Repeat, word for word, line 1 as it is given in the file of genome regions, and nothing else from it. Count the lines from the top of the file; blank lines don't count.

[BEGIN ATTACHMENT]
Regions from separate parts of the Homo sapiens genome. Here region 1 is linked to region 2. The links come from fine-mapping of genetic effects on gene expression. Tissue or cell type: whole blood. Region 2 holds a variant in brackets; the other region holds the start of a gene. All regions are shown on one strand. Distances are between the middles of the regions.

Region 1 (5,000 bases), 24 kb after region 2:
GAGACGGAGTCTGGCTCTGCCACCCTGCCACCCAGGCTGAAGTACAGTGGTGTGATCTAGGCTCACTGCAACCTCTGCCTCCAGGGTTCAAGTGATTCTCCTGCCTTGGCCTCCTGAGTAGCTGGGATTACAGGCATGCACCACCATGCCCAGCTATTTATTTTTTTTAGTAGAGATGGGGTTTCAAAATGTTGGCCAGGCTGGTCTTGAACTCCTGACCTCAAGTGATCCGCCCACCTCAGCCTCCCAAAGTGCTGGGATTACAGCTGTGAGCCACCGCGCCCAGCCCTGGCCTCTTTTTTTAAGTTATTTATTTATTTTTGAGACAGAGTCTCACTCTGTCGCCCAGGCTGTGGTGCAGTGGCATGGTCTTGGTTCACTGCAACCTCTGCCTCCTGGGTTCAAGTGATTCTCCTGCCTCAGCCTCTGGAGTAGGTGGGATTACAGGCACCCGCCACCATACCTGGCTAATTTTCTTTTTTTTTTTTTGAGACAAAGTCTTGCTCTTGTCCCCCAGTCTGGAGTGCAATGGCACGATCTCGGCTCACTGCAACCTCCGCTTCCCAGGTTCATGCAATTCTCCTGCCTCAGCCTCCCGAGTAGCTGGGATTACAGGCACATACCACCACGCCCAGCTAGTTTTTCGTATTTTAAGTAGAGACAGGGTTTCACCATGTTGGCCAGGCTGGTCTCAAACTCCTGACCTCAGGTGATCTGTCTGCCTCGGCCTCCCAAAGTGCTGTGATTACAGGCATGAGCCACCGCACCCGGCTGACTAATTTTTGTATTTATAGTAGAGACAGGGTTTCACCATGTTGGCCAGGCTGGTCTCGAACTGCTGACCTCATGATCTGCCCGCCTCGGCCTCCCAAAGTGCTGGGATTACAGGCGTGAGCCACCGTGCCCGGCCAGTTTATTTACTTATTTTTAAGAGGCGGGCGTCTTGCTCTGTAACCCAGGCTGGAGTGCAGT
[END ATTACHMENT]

Regions from separate parts of the Homo sapiens genome. Here region 1 is linked to region 2. The links come from fine-mapping of genetic effects on gene expression. Tissue or cell type: whole blood. Region 2 holds a variant in brackets; the other region holds the start of a gene. All regions are shown on one strand. Distances are between the middles of the regions.